I have been hunting spontaneous crashes with errors from the C GTK libs. The errors looked somewhat like these:
Warning: g_object_ref: assertion `G_IS_OBJECT (object)' failed gtk.main() Warning: instance of invalid non-instantiatable type `AtkSelection' gtk.main() Warning: g_signal_emit_valist: assertion `G_TYPE_CHECK_INSTANCE (instance)' failed gtk.main() (...) Warning: instance of invalid non-instantiatable type `' gtk.main()
In most versions of GTK window decorators, this caused a crash - in a few lucky cases, it didn't! My (wrong) assumption was that calling connect_signals was only of interest, if I actually had signal handlers to connect. This is also the case when looking at the docs. For instance:
The function connect_signals and variants thereof ~~can~~ MUST be used to connect handlers to the named signals in the description.
For each of handlers that cannot be found, a
However, when the warning was issued, GTK would crash anyways. This behavior was most like caused by dereferencing and deleting GTK widgets, which caused GTK to look for an on_delete_event handler as some sort of default behavior. Since I have a program that adds and removes GTK widgets during runtime, my program needed to handle these signals, even if the event handler would simply be empty. To make a long story short, you should ALWAYS make sure to call connect_signals no matter what, as it will connect core event handlers that you may not be aware of. This is how it should look:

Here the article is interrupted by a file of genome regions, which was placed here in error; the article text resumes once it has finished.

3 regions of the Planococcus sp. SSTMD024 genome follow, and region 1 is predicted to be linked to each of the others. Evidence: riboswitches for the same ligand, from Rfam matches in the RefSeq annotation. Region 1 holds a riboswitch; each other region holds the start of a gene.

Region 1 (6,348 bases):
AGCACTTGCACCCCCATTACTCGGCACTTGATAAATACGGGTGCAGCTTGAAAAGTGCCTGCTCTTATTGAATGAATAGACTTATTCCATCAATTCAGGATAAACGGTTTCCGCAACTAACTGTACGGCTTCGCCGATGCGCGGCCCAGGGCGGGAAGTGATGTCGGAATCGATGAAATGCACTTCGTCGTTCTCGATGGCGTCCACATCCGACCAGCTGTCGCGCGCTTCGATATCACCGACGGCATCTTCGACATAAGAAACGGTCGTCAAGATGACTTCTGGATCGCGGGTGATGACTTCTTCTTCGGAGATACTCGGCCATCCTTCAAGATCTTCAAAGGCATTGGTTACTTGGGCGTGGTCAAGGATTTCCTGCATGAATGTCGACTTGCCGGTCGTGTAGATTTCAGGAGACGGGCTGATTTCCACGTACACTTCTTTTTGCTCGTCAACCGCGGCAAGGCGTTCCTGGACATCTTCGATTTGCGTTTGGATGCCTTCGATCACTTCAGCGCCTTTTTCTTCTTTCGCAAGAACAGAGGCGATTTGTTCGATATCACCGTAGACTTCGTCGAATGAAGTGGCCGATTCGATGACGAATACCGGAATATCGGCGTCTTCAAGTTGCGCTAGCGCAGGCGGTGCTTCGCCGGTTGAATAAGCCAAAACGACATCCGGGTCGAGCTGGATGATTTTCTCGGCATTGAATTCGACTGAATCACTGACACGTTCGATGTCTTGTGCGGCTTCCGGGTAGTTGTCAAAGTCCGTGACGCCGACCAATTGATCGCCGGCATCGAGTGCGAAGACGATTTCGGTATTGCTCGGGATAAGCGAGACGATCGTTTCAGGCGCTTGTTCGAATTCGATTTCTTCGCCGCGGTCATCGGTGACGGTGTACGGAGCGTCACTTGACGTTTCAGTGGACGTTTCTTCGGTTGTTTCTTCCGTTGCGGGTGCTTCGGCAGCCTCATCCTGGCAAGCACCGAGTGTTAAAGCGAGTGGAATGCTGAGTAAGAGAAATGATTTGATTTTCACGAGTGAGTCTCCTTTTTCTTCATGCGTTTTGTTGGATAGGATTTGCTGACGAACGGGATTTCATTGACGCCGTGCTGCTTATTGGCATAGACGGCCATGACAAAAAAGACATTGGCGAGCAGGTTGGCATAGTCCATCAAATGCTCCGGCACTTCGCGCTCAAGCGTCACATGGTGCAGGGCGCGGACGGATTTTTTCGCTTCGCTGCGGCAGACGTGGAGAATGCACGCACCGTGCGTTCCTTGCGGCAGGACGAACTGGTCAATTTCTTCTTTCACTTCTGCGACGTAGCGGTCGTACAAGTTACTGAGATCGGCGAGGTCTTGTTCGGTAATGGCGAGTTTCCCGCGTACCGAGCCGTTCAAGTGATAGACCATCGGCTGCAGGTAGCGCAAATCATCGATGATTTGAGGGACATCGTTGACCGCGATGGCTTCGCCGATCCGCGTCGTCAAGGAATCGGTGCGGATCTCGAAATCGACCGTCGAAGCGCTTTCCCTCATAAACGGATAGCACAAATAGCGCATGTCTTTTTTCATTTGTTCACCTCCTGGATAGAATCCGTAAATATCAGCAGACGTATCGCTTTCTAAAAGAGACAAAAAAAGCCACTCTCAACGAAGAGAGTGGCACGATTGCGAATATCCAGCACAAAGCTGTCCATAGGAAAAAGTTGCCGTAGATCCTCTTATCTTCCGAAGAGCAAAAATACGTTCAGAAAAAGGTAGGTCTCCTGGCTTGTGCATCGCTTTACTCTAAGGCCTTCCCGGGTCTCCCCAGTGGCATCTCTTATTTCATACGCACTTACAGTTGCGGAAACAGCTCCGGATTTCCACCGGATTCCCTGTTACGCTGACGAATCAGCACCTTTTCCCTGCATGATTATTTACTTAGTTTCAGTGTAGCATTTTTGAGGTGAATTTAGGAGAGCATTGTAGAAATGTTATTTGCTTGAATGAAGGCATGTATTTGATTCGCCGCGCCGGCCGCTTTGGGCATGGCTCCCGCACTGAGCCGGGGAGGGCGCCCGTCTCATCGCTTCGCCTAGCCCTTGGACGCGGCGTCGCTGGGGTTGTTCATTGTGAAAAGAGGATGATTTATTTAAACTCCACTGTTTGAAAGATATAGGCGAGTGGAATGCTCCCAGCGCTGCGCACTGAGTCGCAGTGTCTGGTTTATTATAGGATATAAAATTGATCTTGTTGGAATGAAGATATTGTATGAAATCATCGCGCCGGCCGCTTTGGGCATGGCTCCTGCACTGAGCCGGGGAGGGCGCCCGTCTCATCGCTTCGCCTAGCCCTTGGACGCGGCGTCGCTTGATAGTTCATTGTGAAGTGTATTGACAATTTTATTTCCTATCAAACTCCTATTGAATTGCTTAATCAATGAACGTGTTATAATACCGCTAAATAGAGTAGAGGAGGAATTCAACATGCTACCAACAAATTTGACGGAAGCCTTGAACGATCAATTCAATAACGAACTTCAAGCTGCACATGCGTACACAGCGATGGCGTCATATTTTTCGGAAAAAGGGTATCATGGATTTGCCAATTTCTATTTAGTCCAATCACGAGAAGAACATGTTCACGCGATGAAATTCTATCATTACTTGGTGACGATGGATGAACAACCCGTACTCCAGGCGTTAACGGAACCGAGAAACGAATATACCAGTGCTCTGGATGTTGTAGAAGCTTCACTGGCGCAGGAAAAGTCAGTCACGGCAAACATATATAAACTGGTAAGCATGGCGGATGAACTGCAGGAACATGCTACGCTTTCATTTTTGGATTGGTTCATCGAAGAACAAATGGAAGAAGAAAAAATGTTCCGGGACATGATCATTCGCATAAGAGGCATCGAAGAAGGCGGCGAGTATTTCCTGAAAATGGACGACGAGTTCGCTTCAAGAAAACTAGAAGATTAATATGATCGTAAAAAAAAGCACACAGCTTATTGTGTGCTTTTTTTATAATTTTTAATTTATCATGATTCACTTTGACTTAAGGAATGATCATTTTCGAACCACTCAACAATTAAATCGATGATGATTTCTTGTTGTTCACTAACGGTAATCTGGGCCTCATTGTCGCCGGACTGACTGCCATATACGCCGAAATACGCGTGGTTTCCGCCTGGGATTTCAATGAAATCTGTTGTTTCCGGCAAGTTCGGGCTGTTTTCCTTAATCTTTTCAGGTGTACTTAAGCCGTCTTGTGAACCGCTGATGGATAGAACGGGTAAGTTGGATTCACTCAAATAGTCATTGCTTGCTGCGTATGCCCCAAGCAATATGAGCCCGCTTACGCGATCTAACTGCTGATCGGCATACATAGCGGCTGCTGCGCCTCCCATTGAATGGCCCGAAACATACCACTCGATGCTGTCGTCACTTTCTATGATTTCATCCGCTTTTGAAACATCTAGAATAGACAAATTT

class YourObject(): def __init__(self): glade = add_from_file("x.glade") win = glade.get_object("window") win.show_all() # ALWAYS DO THIS: glade.connect_signals(self) def on_delete_event(self, *args): pass
And even if the above may not fail, here is something that will potentially fail if you don't connect the signals. Please beware, that using the same on_delete_event handler for two different objects is a bad strategy.
Always take care that widgets are removed and deleted, and that delete events may be invoked at very separate places in your application. You should also be aware that the python garbage collector could be the one initiating these events, causing those strange c library reference errors.